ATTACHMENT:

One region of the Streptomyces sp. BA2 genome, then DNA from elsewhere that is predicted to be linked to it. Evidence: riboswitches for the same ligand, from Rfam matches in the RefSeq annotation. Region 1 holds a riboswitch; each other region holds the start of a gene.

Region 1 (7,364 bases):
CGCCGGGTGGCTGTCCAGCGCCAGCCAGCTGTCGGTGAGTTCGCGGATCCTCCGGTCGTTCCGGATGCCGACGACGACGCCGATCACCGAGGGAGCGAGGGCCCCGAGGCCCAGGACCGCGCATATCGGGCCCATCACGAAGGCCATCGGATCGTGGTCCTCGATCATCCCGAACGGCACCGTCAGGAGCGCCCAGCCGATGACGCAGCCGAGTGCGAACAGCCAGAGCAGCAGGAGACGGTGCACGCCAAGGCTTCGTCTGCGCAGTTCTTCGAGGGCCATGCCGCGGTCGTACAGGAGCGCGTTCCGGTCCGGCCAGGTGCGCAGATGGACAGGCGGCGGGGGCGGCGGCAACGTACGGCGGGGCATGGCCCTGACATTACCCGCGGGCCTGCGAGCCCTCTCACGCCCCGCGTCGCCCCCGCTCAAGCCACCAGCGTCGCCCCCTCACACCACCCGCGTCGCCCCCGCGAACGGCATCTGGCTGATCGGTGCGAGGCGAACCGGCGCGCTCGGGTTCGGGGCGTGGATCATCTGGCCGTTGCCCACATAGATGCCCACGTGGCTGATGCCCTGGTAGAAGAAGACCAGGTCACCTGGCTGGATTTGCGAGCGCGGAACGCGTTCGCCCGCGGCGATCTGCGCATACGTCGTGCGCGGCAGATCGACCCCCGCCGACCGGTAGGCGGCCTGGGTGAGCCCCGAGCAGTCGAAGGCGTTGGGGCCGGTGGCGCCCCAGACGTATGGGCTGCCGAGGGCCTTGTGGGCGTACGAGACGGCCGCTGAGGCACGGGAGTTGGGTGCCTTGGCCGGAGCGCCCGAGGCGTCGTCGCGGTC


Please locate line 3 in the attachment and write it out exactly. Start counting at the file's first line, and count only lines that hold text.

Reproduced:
CGCCGGGTGGCTGTCCAGCGCCAGCCAGCTGTCGGTGAGTTCGCGGATCCTCCGGTCGTTCCGGATGCCGACGACGACGCCGATCACCGAGGGAGCGAGGGCCCCGAGGCCCAGGACCGCGCATATCGGGCCCATCACGAAGGCCATCGGATCGTGGTCCTCGATCATCCCGAACGGCACCGTCAGGAGCGCCCAGCCGATGACGCAGCCGAGTGCGAACAGCCAGAGCAGCAGGAGACGGTGCACGCCAAGGCTTCGTCTGCGCAGTTCTTCGAGGGCCATGCCGCGGTCGTACAGGAGCGCGTTCCGGTCCGGCCAGGTGCGCAGATGGACAGGCGGCGGGGGCGGCGGCAACGTACGGCGGGGCATGGCCCTGACATTACCCGCGGGCCTGCGAGCCCTCTCACGCCCCGCGTCGCCCCCGCTCAAGCCACCAGCGTCGCCCCCTCACACCACCCGCGTCGCCCCCGCGAACGGCATCTGGCTGATCGGTGCGAGGCGAACCGGCGCGCTCGGGTTCGGGGCGTGGATCATCTGGCCGTTGCCCACATAGATGCCCACGTGGCTGATGCCCTGGTAGAAGAAGACCAGGTCACCTGGCTGGATTTGCGAGCGCGGAACGCGTTCGCCCGCGGCGATCTGCGCATACGTCGTGCGCGGCAGATCGACCCCCGCCGACCGGTAGGCGGCCTGGGTGAGCCCCGAGCAGTCGAAGGCGTTGGGGCCGGTGGCGCCCCAGACGTATGGGCTGCCGAGGGCCTTGTGGGCGTACGAGACGGCCGCTGAGGCACGGGAGTTGGGTGCCTTGGCCGGAGCGCCCGAGGCGTCGTCGCGGTC